Monday, August 15, 2022

REVIEW: 'Better Call Saul' - Saul Asks a Question About Time Travel to Many Influential People in His Life in 'Saul Gone'

AMC's Better Call Saul - Episode 6.13 "Saul Gone"

Series finale.

"Saul Gone" was written by Peter Gould and directed by Peter Gould

Jimmy and Chuck McGill always had the same conversation. It was inescapable. It led to Chuck's death and Jimmy spending the rest of his life in prison. Of course, those developments occurred on vastly different timetables. However, Jimmy was always inspired by his brother - the smartest person he ever knew. Over the course of his life, Jimmy McGill and Saul Goodman have interacted with many influential people. Whenever he was on the verge of death, he got more somber and reflective than ever before. All of this is set in parallel to Saul being arrested in Omaha and brought back to New Mexico to face punishment for his crimes. That too is an inescapable fate. Sure, it's tense for a moment as he attempts to run from Marion's house. However, his fate was sealed the moment she made that call. He couldn't flee to start over again. That wasn't his destiny. His life would still be transformed. In fact, Saul has always been gifted in understanding the gravity of a moment. He was incredibly self-aware. He was simply defeated so much of the time. That left him incapable of climbing up to something better. Kim at least had the possibility to start a new life. It wasn't as rewarding. She was still hiding from aspects of her past. She at least has her freedom. She is lucky in that way. It could have ended very differently for her with all the menacing figures she dealt with in Albuquerque and the schemes she concocted along the way. She made that clean break. More importantly, she confessed to her involvement in Howard's death. That was the one true moment Saul Goodman couldn't anticipate. Gene was prepared to go on the run at any moment. Of course, the police were already closing in the moment he arrived home. He didn't have anywhere to go beyond a dumpster. That's the most humiliating end for this chapter. Gene broke bad because he needed to embody Saul Goodman once more. That will forever be his identity. It wasn't something Marion could ignore once the evidence was staring her in the face. She is left to clean up the mess he caused with Jeff. Saul runs. He's caught. As a crafty lawyer, he can still find a way to manipulate the system to his benefit. He never lost any of his insights while under this new identity. Sure, he acts with compassion knowing how his arrest will impact the Cinnabon he managed. That was his first call. He had to tie up that loose end. And then, inspiration struck. He could craft a reasonable argument for not being held responsible for all that happened in Albuquerque. It would be yet another way to prove Walter White was the most heinous individual who roamed this Earth.

All of this still pivots around regrets and transformation. Jimmy and Chuck had the same conversation repeatedly. Jimmy felt a duty to support his brother. Moreover, Chuck never allowed his legal brilliance to disrupt from the fanciful thinking of time travel. It creates a reasonable question in Jimmy's mind. If time travel exists, what would you do with it? He finds insight in the way it's answered. It's almost always about the other person. It's never him reflecting on the life he lived. For Mike, he immediately wants to go back to the day his son died. He then realizes that wouldn't have changed anything. In order to preserve that life, Mike would have to go back further to disrupt his own corruption on the job. That was the moment everything started to change. This was the path he chose to walk. He still did a few good things in the years since. However, he too was destined to die in a brutal way not knowing if he truly provided for his loved ones left behind. That was the disruption Walter White served. The drug kingpin can't even tolerate the basic premise of Saul's question. It's silly and goes against the nature of physics. It has nothing to do with the reality of their situations. He demands Saul ask about regrets if that's what he's truly getting at. He wants Saul to be upfront instead of hiding behind the more colorful way of examining one's life. More importantly, Walter's regret is a story that has been told many times as well. The tragedy is that Saul never heard it. Knowing that Walter was pushed out of a company he started and lost out on its successes filled Saul's head with so many possibilities. Walter never saw Saul as an actual lawyer though. He was just a criminal who understood the law. He got the various criminals out of their legal consequences without any consideration for what would happen next. Saul saw the altruism in what he did. At the end of the day, it was still all about the money. Accumulating that was ultimately meaningless. He had nothing that could improve his life. Instead, it's all about being deceitful in the hopes of improving his circumstances. Chuck wanted his brother to walk a different path. He was obsessed and enraged over what Jimmy did as a lawyer. He could be less blunt about it sometimes. The overall message was the same. Nothing could change until the people in the midst of these tragic circumstances decided to behave differently. Saul absolutely could have reduced his sentence down to seven years. He could mock the criminal justice system and avoid the harshest punishment. He had the skills to do precisely that. Something changed within him to create a different conclusion.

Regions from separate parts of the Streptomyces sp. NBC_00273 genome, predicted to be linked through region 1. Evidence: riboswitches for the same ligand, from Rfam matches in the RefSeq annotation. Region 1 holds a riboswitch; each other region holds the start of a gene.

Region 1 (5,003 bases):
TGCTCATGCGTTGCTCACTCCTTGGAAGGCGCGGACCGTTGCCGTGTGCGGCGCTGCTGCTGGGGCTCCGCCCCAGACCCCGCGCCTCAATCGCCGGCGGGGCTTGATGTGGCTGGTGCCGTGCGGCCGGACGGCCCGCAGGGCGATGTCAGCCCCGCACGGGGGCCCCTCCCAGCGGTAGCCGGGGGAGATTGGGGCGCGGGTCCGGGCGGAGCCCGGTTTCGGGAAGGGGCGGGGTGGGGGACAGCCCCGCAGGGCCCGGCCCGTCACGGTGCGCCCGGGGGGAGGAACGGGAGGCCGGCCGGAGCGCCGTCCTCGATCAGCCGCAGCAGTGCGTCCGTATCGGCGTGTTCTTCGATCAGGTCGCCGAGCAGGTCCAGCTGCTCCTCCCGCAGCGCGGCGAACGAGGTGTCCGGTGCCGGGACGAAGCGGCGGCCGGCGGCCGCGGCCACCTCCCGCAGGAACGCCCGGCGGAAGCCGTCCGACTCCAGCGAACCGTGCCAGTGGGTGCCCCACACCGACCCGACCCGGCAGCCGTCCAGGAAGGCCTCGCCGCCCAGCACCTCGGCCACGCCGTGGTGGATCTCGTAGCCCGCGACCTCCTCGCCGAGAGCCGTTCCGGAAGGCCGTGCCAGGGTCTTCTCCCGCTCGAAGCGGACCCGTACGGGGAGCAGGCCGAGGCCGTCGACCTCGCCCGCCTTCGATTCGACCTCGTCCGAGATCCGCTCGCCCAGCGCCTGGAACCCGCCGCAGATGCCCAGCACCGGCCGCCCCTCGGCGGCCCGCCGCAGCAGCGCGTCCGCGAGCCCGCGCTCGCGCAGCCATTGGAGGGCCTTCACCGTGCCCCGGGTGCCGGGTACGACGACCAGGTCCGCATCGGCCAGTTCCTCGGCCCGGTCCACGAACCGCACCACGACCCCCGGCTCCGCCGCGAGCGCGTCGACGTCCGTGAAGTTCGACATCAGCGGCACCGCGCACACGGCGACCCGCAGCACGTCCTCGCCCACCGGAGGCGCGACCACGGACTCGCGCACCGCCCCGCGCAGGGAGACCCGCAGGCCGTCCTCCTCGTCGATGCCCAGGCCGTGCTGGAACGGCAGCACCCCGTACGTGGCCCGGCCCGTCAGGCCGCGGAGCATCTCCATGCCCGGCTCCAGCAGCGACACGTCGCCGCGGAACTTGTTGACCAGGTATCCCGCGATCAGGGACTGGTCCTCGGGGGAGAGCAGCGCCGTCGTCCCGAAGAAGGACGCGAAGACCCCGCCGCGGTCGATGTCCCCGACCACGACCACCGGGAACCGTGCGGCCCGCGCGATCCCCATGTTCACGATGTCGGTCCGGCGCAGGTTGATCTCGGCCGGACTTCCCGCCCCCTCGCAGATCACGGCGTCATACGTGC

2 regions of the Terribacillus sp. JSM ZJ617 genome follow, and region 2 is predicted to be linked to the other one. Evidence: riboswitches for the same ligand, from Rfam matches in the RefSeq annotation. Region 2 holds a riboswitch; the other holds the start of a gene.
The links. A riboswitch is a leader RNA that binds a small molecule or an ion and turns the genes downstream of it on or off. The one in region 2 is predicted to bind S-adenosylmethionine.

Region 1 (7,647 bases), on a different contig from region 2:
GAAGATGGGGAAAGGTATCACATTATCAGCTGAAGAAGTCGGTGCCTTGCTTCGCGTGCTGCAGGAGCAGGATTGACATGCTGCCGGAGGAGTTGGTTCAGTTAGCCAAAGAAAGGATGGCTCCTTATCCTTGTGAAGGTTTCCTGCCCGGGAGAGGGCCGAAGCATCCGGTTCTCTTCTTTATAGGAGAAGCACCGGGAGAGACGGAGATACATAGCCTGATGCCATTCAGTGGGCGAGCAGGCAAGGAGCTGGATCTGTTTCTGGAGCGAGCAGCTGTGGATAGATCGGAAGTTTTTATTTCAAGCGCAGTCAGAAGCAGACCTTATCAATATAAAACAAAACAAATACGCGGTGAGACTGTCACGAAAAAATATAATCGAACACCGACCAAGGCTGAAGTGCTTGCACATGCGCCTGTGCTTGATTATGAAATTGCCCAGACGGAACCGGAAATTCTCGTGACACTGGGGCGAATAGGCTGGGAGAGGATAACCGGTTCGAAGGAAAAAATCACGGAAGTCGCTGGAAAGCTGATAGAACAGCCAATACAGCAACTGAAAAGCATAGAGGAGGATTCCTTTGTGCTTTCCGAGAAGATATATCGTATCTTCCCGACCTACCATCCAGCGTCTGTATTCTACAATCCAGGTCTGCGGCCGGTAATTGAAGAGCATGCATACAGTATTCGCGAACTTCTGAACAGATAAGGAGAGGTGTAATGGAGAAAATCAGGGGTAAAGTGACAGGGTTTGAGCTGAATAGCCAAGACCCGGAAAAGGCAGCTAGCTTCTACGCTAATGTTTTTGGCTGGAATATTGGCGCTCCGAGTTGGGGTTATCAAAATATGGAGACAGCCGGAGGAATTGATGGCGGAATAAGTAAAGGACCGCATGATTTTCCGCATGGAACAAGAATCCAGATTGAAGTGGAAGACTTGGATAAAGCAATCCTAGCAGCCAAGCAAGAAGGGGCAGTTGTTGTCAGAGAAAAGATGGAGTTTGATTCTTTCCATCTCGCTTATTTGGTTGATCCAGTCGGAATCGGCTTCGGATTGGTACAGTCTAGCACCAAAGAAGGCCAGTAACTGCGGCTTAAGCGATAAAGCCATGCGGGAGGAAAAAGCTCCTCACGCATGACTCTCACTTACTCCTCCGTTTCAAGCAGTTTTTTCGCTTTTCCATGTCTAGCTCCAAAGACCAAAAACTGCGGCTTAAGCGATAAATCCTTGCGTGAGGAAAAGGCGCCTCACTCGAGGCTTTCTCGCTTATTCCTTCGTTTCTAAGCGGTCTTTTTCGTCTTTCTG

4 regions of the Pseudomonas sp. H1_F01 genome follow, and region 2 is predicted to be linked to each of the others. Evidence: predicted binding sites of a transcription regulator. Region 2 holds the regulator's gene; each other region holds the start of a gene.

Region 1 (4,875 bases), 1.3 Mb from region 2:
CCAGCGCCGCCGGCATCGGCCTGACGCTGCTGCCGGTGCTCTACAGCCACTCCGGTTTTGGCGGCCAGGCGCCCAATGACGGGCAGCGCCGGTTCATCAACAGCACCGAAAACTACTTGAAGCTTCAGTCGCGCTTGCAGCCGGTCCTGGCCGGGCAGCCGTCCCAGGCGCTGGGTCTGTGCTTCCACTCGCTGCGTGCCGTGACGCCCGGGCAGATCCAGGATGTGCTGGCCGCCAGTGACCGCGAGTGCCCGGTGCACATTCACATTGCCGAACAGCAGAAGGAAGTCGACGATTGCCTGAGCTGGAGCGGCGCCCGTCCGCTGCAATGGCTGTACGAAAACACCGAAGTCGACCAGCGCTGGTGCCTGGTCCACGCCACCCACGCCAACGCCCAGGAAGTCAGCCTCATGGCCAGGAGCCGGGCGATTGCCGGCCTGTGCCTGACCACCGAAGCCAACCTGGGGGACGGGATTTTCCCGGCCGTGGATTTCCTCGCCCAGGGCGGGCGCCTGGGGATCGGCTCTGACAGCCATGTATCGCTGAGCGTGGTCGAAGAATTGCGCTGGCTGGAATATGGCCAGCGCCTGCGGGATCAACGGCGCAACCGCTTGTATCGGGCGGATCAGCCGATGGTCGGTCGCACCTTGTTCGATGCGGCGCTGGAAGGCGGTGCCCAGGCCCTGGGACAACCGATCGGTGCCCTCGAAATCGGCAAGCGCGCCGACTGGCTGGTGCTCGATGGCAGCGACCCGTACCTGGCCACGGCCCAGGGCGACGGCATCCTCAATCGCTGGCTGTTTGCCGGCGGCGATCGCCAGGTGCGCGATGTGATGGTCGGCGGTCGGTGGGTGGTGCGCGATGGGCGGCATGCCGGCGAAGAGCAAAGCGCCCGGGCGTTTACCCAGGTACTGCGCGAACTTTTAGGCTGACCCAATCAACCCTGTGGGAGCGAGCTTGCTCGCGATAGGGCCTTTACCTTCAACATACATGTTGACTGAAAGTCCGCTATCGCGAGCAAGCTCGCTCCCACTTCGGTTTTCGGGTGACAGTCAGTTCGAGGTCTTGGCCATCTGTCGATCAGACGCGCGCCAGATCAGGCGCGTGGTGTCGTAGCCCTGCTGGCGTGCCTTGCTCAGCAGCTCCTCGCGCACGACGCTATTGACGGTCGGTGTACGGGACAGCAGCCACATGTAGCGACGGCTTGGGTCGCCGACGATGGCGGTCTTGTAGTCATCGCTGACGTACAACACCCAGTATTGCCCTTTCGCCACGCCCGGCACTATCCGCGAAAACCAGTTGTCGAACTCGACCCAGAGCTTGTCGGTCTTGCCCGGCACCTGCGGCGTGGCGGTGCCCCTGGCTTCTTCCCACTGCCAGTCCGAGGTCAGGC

All of this ultimately pivots around Jimmy McGill and Kim Wexler. That's a fitting end because they formed the most meaningful relationship of the show. They weren't good for each other. They were constantly drawn to each other. They brought out the best and the worst. Jimmy's transformation to Saul Goodman was complete the moment Kim left. Their love wasn't enough for everything else that came alongside it. It didn't have to deprive Kim of her legal talents. It's simply taken years for her to find herself again. And then, that only comes after she confessed to what happened to Howard. Gene became Saul once more because of what he heard from Kim over the phone. It was destructive and impulsive. It inspired changed within both. It led to true accountability. It also brought them back together. That's a fascinating irony. Jimmy needs Kim in the courtroom for his massive confession. Everyone in the room is stunned by what he's doing. It directly contradicts what was already agreed to. The government has no problem with it because it makes them look even better. This has nothing to do with the law and how the world reacts. It's about Jimmy and Kim. Saul tells a story of being forced to do everything for Walter and Jesse. He acted under duress. He told Marie that after she detailed the ways in which Hank and Gomez were good, honorable men who didn't deserve to die. He starts that story to the judge too. It diverges at a certain point. That's the moment when Jimmy returns. He's finally ready to accept the emotional burden of everything that has transpired. It doesn't make up for everything that happened. Plenty of people died. That was true long before Walter White entered the picture. Saul acted on his worst impulses because it was easier than facing the hard, emotional truths. Kim proved him wrong. She unburdened herself despite the legal uncertainty that brought her. Not everything Jimmy details is a crime. It encapsulates all that occurred over the course of this series. The direction doesn't immediately need to resurrect into color to signal that transformation either. The actions that broke the world into black and white are still true. Nothing has changed. Jimmy simply lives in a federal prison. Moreover, he can't actually reclaim the name of Jimmy McGill. The world only wishes to see him as Saul Goodman. Kim knows the truth. That's satisfying enough. They can share a smoke that mimics their first interaction in the series. Those parallels are seen and celebrated. So much has been lost along the way. It's impressive what Jimmy did as Saul. This is still the fate he deserves. Kim can't reciprocate the flex of being Saul Goodman either. Shooting the finger guns recaptures what was lost. That's who he'll always be despite his best intentions otherwise. Kim is the only one to see that. She's capable of more. She still looks back recognizing that connection while ultimately walking away.